Treasury rejects VAT fraud figures
The Treasury has rejected a new report suggesting more than £8 billion in VAT was stolen by fraudsters last year.
Officials said they “do not recognise the figures” put forward by a Belgian taskforce, which suggest VAT fraud rate in the UK is five times higher than any other EU country.
According to BBC’s Panorama programme, £8.4 billion was lost to VAT fraudsters between June 2005 and June 2006.
This is far more than the government’s own figures, which estimate losses of up to £1.9 billion for the year to April 2005. The latest figures are not due until Gordon Brown’s pre-Budget report this autumn.
The Belgian report claims that three-quarters of the VAT lost is through “carousel fraud”, or missing trader intra-community fraud (MTIC).
This is when criminals import goods such as mobile phones and MP3 players, pocket the 17.5 per cent VAT that should be given to the Treasury, and then claim it back when they export the goods to a non-EU country such as Dubai. They then repeat the process.
Today a Treasury spokesman admitted carousel fraud was a problem across the EU and said more than 1,400 staff were deployed specifically to tackle this type of crime.
“Recent operational data and trade figures show a significant reduction in the level of trading associated with MTIC fraud, and we are confident that this trend will continue, assisted by the forthcoming introduction of the reverse charge,” he said.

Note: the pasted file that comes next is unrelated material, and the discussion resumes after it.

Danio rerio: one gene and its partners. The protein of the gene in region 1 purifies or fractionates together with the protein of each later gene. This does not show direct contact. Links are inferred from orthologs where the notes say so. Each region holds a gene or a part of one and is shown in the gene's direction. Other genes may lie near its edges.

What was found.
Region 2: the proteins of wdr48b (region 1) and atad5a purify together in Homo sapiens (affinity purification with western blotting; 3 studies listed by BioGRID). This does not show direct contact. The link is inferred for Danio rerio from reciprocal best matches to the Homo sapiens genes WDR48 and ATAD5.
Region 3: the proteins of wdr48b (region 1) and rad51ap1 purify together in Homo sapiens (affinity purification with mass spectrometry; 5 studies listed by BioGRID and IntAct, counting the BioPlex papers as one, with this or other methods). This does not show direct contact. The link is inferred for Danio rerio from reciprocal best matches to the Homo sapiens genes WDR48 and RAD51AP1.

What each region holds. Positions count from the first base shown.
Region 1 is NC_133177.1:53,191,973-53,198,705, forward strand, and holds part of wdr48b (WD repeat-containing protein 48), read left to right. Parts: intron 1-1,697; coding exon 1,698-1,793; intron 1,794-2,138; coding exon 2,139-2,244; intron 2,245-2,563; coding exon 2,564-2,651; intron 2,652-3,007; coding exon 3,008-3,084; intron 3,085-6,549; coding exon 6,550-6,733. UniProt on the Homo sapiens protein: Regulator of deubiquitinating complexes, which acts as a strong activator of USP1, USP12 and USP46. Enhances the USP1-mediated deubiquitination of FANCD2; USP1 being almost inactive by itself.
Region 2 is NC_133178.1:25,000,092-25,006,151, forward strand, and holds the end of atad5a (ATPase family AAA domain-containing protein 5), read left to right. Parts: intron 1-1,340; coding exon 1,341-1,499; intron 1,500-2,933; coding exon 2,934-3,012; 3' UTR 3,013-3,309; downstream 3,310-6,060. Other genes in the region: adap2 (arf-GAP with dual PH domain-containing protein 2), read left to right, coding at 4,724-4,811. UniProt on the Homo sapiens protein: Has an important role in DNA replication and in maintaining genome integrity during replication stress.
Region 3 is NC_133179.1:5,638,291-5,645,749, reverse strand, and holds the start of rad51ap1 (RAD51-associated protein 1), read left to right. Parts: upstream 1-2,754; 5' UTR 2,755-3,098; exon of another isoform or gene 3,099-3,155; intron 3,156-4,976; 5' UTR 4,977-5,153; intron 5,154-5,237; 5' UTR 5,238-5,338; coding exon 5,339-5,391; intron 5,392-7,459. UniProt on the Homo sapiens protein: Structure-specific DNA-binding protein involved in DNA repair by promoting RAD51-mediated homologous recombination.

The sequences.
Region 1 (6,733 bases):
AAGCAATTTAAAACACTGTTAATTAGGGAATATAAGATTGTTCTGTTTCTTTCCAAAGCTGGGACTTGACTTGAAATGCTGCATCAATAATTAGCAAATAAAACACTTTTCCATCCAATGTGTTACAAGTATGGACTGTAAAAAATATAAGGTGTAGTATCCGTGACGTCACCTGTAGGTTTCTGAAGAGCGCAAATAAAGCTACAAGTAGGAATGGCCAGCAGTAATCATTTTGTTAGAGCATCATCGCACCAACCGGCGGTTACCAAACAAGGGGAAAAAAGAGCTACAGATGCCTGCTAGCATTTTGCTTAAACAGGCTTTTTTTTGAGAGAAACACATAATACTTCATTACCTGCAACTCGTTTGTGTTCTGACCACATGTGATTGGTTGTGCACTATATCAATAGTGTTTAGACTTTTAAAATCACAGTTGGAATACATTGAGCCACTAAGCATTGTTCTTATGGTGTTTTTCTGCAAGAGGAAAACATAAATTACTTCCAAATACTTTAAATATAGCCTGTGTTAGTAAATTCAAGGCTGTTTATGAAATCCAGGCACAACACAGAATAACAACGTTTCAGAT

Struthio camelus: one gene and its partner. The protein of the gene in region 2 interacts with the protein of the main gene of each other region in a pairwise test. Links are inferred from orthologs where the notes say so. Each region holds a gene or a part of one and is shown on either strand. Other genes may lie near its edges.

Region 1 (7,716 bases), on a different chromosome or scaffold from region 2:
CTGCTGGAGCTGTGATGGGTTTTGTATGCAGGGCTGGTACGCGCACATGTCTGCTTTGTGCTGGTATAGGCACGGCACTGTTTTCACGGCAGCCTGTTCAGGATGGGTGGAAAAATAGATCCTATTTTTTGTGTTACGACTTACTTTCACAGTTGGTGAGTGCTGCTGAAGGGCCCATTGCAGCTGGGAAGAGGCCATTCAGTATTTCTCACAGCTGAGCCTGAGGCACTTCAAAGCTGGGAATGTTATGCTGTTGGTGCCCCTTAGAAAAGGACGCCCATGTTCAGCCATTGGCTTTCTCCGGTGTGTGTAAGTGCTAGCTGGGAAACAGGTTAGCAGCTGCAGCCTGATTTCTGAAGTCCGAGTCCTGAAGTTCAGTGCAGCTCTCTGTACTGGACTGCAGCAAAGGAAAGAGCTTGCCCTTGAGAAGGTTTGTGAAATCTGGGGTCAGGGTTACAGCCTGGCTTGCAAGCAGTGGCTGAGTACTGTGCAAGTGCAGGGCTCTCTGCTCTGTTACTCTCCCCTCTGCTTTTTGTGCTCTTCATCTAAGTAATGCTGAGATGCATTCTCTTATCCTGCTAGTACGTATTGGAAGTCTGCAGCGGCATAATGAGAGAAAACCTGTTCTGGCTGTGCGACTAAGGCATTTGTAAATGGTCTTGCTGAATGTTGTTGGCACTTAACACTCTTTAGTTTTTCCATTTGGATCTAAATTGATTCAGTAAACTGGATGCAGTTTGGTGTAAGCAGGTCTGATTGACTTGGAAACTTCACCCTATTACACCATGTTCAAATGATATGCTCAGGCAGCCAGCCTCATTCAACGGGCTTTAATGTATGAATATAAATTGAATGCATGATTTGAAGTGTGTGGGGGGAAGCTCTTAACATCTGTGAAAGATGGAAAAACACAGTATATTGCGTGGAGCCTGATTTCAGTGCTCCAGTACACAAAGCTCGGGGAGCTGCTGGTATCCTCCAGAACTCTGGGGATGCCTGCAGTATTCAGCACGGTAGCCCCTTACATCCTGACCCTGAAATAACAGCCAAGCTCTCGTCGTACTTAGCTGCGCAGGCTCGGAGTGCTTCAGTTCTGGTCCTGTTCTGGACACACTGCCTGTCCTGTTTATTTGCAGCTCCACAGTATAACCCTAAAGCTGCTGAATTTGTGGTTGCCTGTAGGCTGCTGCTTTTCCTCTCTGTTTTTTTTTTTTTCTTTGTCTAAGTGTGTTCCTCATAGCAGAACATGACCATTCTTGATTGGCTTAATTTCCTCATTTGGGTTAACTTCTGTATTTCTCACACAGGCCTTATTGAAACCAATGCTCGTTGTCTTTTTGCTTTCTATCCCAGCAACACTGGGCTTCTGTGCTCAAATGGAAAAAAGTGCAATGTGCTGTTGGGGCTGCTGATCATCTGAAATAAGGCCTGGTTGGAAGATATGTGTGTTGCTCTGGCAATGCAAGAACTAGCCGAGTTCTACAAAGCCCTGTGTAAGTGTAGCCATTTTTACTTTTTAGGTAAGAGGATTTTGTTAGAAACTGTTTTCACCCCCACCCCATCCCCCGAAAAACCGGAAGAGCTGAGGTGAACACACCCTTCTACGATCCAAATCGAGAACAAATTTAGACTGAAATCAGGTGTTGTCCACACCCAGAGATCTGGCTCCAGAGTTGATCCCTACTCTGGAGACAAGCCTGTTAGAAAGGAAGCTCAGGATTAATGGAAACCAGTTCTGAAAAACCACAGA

But he stressed: “We cannot comment on the substance of this [Belgian] report and we do not recognise the figures that are set out for the UK.”
A new tax system is due to be introduced in December which would mean that for certain electrical goods, including mobiles and games consoles, only the final retailer would be able to charge VAT.
John McFall MP, the Labour chairman of the Treasury select committee, this morning said such a “reverse charge” scheme – which is subject to final approval by the EU Commission – could have a huge impact.
“If it was implemented it would remove the mechanism for stealing VAT from about 95 per cent of the goods traded in carousel frauds,” he told Today.
However, shadow paymaster general Mark Francois said: “The Treasury produced a detailed report on this problem as far back as 2001 and yet all the serious commentators now agree that, five years on, the problem is growing steadily worse.
“Why has chancellor Gordon Brown been asleep on the bridge all this time while billions of pounds have been stolen from the British taxpayer?”